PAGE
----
Scottish NHS struggling to maintain care quality, say auditors

26 Oct 17

Mounting costs and increasing patient demand is making it difficult for the NHS in Scotland to maintain care quality, auditors have warned.

In its annual review of the NHS, published today, Audit Scotland highlighted good levels of staff commitment and patient satisfaction but flagged some significant challenges.

Among these are that more people are waiting longer to be seen, the majority of national performance targets have not been met and significant health inequalities persist.

Last year, the health budget in Scotland was £12.9bn, representing 43% of the Scottish Government budget.

While funding has increased, so are operating costs and NHS boards had to make “unprecedented” savings of £390m in order to break even, Audit Scotland said.

Spending more money, however, would not be a sufficient response, the watchdog said.

Rather, a “step change” is needed across the whole system.

Auditor general Caroline Gardner said: “The NHS in Scotland marks its 70th anniversary next year, and there is widespread agreement that healthcare must be delivered differently if it is to withstand growing pressure on services.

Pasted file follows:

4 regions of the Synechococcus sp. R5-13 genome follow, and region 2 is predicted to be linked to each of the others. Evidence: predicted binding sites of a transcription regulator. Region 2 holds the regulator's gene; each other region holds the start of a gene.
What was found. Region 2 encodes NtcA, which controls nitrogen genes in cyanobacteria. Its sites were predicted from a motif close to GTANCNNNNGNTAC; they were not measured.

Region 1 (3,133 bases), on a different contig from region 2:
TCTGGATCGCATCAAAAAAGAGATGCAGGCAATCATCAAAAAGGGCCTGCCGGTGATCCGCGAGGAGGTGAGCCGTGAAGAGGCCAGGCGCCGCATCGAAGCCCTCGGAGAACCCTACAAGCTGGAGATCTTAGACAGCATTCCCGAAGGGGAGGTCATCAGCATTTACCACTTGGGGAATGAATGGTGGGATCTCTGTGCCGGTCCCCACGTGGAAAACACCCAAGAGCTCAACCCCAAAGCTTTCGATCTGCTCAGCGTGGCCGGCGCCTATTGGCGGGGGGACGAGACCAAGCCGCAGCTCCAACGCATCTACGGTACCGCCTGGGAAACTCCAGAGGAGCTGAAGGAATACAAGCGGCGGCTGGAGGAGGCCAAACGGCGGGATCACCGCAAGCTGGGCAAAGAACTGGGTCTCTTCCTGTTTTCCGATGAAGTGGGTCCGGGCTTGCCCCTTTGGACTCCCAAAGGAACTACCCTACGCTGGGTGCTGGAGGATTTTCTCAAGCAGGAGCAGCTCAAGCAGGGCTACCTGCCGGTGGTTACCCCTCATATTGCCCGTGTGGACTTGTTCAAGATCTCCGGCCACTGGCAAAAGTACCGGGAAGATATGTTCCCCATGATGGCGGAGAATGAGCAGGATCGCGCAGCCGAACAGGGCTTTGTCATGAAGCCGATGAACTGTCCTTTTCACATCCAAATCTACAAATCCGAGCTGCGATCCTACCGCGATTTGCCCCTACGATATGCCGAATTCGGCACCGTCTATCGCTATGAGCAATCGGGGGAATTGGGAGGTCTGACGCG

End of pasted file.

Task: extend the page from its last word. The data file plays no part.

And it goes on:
“There is no simple solution, but these fundamental areas must be addressed if reform is to deliver the scale of transformation that’s needed across the NHS. “Involving staff, the public and bodies across the public sector will also be crucial for success.”

Audit Scotland said it was “still not clear” how shifting more services from hospitals to the community would be funded and what future funding levels would be required. It suggested clear and long-term plans were needed to set out how funding will be used differently to change services.

The views of staff should also be captured to inform a workforce planning strategy, while capital investment plans should be developed to ensure the NHS can deliver more community-based services.

The Scottish Conservatives said it reflected how badly the SNP government had managed the NHS over the past 10 years.

Health spokesman Miles Briggs said: “Hospitals are short-staffed, workers are stressed and the maintenance backlog is spiralling out of control.

“And while this happens, as this report states, people aren’t getting any healthier.”

Scottish health minister Shona Robison said the administration had “long been realistic” about the challenges facing the NHS in Scotland and the need for change.

She highlighted work under way to integrate health and social care systems and progress on a medium-term financial framework.

“This will be to outline the broad direction for the NHS and care services to meet the changing needs of the people of Scotland, including shifting the balance of care towards community health services,” Robison said.

  • Vivienne Russell

    Vivienne Russell is managing editor of Public Finance magazine and publicfinance.co.uk

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